“So Lanza decided to make a series of proposals to me, the first of which concerned the burial of the dead, whose corpses were beginning to decay, and the transfer of the wounded soldiers onto a ship so they could be taken to Naples. A twenty-four hour truce was called to carry this out. By God, we needed one: we were having to make gunpowder and cartridges which were being used up as soon as they were ready.”
In Garibaldi’s writing he is sure to reinforce that he received no physical aid from the “neutral” ships in the port especially from the Piedmont vessel under the command of Admiral Persano. To acknowledge any such help would be to confirm a greater conspiracy of certainly Piedmont but possibly England and France as well. Later histories dispute Garibaldi’s assertion somewhat mentioning for example that a Turkish merchant vessel in the harbor was loaded with gunpowder which Garibaldi purchased. It is also known that Admiral Persano had a considerable purse, in the millions, authorized by the Piedmont regime at his disposal. The histories make no mention as to where the money for the supply purchases came from.
As the ceasefire started to take effect the roughly 20,000 Bourbon troops in Palermo were suddenly reinforced by the arrival of an additional 5,000 Bourbon troops. These were the troops that General Lanza had dispatched two days before Garibaldi’s assault to intercept Garibaldi’s forces. Garibaldi had eluded the Bourbon troops and once they realized this and that Palermo was under attack the Bourbon troops returned to the Capital. Upon assessing the situation the arriving Bourbon troops immediately launched an attack on Garibaldi’s men defending their rear at the Porta Termini. Doing this they effectively entered behind Garibaldi’s forces. By attacking they also inadvertently ended the ceasefire. Garibaldi was aware that he was now squeezed between the two Bourbon positions and that his position was in trouble, even more so because of the lack of ammunition. In his own words Garibaldi describes the aggressive attack by these returning Bourbon troops;
“They approached the capital livid with rage and launched a fierce attack at Porta Termini. The few forces I had at my disposal were scattered all over the city; it was unlikely that there would be enough men to stop the enemy pouring in. Nevertheless the few men who were in the area round Porta Termini put up a brave defence, and though they were forced to withdraw as far as Fiera Vecchia, they fought every inch of the way.” “My Life” page 102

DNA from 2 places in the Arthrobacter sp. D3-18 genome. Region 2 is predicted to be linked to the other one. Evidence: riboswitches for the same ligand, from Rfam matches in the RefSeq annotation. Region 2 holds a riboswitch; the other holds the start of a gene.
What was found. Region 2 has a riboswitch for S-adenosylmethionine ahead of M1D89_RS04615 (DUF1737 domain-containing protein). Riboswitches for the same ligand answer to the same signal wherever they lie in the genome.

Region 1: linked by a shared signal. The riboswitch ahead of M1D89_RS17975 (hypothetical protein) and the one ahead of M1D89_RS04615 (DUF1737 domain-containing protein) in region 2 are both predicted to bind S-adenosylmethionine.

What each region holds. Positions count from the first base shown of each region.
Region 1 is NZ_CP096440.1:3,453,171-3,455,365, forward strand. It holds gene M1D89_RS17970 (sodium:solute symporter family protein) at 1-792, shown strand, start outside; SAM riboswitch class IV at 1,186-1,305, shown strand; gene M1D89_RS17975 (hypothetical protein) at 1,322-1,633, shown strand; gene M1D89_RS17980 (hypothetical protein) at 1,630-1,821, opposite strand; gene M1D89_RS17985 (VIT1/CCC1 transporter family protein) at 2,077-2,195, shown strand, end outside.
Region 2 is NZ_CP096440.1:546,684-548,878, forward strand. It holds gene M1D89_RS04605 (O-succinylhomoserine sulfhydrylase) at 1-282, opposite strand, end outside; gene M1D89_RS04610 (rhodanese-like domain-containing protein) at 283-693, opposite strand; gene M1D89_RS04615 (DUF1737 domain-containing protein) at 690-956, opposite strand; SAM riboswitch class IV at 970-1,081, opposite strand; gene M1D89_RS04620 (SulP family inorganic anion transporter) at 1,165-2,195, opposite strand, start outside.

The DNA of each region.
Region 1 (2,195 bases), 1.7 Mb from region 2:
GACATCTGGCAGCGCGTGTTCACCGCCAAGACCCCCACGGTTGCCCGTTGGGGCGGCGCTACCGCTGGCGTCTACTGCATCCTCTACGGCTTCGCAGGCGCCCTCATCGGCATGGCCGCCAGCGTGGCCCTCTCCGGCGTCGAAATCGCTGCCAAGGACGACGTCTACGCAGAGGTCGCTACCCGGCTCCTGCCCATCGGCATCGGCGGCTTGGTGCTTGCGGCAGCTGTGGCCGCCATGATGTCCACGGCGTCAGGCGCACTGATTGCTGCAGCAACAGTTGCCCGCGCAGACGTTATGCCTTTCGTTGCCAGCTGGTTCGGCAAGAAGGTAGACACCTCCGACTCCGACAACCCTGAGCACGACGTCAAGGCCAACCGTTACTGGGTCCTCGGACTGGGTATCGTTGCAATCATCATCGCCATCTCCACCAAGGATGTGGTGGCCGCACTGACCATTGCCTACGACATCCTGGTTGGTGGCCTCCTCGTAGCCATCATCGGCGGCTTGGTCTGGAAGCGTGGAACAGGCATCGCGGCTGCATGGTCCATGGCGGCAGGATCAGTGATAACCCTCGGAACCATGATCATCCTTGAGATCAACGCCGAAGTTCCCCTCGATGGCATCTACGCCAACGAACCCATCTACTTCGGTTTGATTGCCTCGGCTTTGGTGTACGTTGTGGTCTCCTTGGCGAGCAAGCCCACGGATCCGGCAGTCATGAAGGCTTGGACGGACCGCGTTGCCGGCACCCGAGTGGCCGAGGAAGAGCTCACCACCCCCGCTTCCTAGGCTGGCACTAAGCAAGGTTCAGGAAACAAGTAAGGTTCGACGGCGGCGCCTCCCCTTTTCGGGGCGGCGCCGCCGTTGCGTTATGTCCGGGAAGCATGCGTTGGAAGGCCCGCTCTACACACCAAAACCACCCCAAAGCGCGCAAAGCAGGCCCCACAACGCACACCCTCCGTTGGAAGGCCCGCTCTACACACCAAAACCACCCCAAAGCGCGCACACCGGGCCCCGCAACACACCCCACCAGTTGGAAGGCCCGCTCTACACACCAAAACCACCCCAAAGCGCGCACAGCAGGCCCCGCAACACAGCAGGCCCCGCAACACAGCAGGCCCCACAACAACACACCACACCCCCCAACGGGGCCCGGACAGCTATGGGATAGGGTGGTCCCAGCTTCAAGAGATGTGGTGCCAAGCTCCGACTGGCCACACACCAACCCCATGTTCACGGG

Just as Garibaldi was gathering additional men to try to reinforce his rear, word came to him that General Lanza still wanted to negotiate and renew the ceasefire and suggested a meeting aboard the English warship Hannibal. Garibaldi jumped at the chance and the new Bourbon advance was halted under General Lanza’s orders. Initially at the shipboard conference the Bourbon representatives basically asked for a one day ceasefire to attend to wounded, dead and resupply. They then demanded surrender of Garibaldi’s forces and a pledge of obedience to the Bourbon crown which Garibaldi flatly rejected. Ultimately they agreed to the one day ceasefire only.
Although this gave Garibaldi some time to strengthen his defenses and to resupply his men with ammunition it did not improve his tactical position or the fact that he was out gunned. One day simply did not improve the position that Garibaldi found himself. Apparently, Garibaldi himself recognized this after the negotiation aboard H.M.S. Hannibal came close to abandoning the city in favor of the hills and guerilla tactics:
“I have never been subject to discouragement even in circumstances which were perhaps worse than these and I was not discouraged now, but when I considered the enemy’s strength and numbers and compared them with our restricted means, I was somewhat at a loss what to do, whether it was worth persevering with the defence of the city or whether I should assemble all forces and take once more to the open country.” “My Life” page 104
Although, Garibaldi maintained that he decided to remain in Palermo the potential consequence of that decision an assault from the Bourbon’s never materialized. Instead as the resumption of hostilities loomed on May 30th another messenger arrived from General Lanza. The General requested an additional three day extension of the ceasefire as there had been insufficient time for the wounded to be evacuated. This was the time that Garibaldi desperately needed. Not only did the additional time give Garibaldi more time to make ammunition but it allowed Orsini, the artillery piece he had in his possession, his Sicilian squadre and additional squadre reinforcements to come up behind the Bourbons at Porta Termini. The result was that the 5,000 Bourbon troops at Porta termini were now the force that was caught in a vice.
On June 2, 1860 as the three day ceasefire was drawing to a close, General Lanza accepted the invitation of British Admiral Mundy to again negotiate. The negotiation quickly turned into an offer by General Lanza to withdraw the Bourbon forces in Palermo back to the mainland. In essence surrendering the city of Palermo to Garibaldi’s forces. The negotiated terms and conditions of the troop evacuation allowed the Bourbon force to evacuate under arms, which means they could take their weapons with them. Garibaldi for his part had to guarantee the Bourbon troops safety during their evacuation onto Bourbon ships for passage to the mainland. The evacuation was of course to take place under the international scrutiny and protection of the foreign vessels in port.